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Reading the monetary tea leaves

M2 growth over the past 6-9 months has been extremely low. Lower than at almost any time in the past 50 years. Economy bears point to this as evidence that the economy is on thin ice, because the Fed hasn't done enough to counteract the deflationary pressures that are being created by all the "slack" in the economy. Economy bulls like me see things very differently. I note that M2 growth surged in late 2008, mainly because the public's demand for money (M2 being a better measure of money demand than of money supply, in my view) surged. That was when everyone wanted to hoard money, and as a consequence spending ground to a halt all over the world. That money is now being released, and it is showing up as increased spending (see the retail sales post earlier today). Money demand here in the U.S. is declining, and M2 velocity is rising, and that goes hand in hand with the return of confidence and the improving fundamentals of the U.S. economy.  So as I see it, the slowdown in M2 growth is a very good sign that the economy is coming back to life.

In Europe, however, it's a different story. The list of pundits and economists predicting the demise of the Euro is long and growing daily. I note that yesterday even Paul Volcker jumped on the "euro is dead" bandwagon. There is great fear and trembling in Europe over the possibility of Greek contagion spreading, bringing down the banks and ultimately the euro. I don't think that's likely, but in the meantime this fear is showing up as a much stronger dollar and a surge in dollar currency outstanding, as this second chart shows. Since January, when Greek default risk first started to rise, the euro has dropped about 15% against the dollar, and the growth of dollar currency outstanding (most of which is held overseas) has risen from zero to a 3-month annualized growth rate of 8%. A similar panic-driven demand for dollars occurred in late 2008, only then it was much more intense. (Interesting footnote: if it weren't for the recent surge in foreign demand for U.S. currency, M2 growth would be at an all-time low, currency being about 10% of M2.)

This latest Greek panic attack has spilled over to equity markets worldwide. As this third chart shows,the Vix index, a good proxy for the market's level of primal fear, has surged and equity prices have fallen. We saw a similar situation in January. So far it doesn't look like a big deal.

How are things likely to play out from here? I think the fundamentals in the U.S. are fairly strong at this point. So many things are improving in the U.S. economy and in Asia that the momentum to the upside is powerful. The U.S. economy is unlikely to be derailed by the problems in Greece, just as the problems in California are unlikely to make a huge difference to the rest of the economy—California has been struggling for quite some time now, and Greek has been unproductive for years, but both might get revitalized if fiscal policies can get back on track. The U.S. is growing despite numerous headwinds, and Greece is but a whisper in a gale. Furthermore, Europe is not going to collapse even if Greece restructures its debt. The world has survived big debt restructurings before (recall the Latin America debt defaults of the early 1980s) with growth hardly skipping a beat. I take the optimist's view that the world's intense focus on Greece's problems, which all stem from bloated government and strong unions, is very likely to drive meaningful political change (i.e., calls for smaller government) going forward; and that is a very good thing. In fact we're already seeing this here in the U.S., with Utah Senator Bennett's stunning defeat in the Republican primary.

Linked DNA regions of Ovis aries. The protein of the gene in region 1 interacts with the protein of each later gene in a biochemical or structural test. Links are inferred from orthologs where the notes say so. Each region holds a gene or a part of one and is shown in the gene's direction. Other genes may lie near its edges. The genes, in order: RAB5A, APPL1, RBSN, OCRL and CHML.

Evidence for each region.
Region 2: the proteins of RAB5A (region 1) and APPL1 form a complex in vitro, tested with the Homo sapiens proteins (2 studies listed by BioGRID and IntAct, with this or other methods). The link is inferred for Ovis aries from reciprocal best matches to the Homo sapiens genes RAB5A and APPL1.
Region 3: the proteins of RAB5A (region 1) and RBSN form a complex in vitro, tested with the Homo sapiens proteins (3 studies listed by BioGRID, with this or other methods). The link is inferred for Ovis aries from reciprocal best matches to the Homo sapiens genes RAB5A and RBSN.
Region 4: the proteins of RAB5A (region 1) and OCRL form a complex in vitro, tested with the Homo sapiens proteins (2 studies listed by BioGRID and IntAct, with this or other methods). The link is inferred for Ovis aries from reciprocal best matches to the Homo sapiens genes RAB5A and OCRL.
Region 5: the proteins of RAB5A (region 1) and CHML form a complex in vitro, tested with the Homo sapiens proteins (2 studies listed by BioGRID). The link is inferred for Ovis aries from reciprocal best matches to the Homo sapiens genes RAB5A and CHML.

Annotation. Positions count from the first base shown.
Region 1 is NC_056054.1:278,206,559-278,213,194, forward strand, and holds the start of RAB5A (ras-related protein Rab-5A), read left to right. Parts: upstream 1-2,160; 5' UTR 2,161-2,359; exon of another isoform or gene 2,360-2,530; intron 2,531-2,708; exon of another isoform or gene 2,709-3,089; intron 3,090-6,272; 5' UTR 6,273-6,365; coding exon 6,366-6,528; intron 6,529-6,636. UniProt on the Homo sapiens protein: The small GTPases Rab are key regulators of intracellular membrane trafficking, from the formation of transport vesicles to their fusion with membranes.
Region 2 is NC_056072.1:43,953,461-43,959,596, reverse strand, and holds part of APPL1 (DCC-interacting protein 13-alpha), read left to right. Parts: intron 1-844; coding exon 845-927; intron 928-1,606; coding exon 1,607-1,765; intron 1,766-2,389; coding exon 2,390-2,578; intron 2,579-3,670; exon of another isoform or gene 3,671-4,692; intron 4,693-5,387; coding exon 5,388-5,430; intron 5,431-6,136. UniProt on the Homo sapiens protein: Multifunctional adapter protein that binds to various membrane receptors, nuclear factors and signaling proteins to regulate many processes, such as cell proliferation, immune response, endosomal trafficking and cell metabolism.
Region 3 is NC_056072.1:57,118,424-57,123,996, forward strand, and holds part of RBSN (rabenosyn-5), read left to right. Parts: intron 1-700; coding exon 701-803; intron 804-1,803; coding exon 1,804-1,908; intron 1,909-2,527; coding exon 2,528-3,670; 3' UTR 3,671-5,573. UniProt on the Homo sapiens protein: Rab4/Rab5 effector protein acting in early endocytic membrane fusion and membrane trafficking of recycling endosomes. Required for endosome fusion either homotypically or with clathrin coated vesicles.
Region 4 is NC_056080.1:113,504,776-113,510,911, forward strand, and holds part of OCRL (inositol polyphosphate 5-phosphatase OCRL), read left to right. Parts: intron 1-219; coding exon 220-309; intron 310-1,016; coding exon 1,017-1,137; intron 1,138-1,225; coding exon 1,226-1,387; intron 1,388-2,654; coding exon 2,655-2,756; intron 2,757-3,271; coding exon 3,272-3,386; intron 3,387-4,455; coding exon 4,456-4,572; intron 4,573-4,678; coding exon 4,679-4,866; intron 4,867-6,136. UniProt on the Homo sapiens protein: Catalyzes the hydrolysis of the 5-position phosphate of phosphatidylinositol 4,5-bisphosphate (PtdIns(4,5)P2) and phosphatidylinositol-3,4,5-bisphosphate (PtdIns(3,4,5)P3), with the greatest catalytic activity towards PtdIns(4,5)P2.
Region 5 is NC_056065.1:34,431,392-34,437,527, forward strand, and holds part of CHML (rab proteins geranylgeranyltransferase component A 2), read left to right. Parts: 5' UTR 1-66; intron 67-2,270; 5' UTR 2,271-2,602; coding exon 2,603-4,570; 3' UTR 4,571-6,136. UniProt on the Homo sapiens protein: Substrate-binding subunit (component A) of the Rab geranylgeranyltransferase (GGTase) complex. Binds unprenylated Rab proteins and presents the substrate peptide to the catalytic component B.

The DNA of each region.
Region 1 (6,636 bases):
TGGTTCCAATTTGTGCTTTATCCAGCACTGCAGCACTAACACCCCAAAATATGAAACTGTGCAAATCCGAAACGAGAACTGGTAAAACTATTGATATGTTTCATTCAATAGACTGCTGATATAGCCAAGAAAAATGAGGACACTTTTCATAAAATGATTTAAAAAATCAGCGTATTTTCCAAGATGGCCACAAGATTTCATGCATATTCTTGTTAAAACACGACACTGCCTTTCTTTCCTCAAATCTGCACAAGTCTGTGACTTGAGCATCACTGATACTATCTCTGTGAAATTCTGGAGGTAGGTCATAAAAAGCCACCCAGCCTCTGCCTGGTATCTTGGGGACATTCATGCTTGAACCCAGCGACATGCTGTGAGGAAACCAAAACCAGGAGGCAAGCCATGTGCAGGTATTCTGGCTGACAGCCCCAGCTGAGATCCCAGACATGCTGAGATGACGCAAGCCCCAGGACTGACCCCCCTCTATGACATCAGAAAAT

Meanwhile, Europe is legitimately concerned about the problems in Greece, because a) citizens of the Eurozone are being forced by their governments to effectively bail out the lazy Greeks with new loans (think of all the money we wasted on TARP), and b) the ECB may bow to political pressure and monetize Greek debt, thus adding an inflation burden to the citizens of the Eurozone. Investors are exiting the euro in advance of its possible debasement, creating a self-fulfilling prophecy. None of this is a good portent for European growth, but then again, nobody ever expected Europe to grow like gangbusters.

In short, while the problems in Europe are real, I think this crisis will not have much impact on the U.S. economy, and that consequently the latest bout of the heebie-jeebies in the U.S. equity market will pass. Turning back to the monetary tea leaves, you might say that the M2 velocity story is much bigger and stronger than the dollar currency story.

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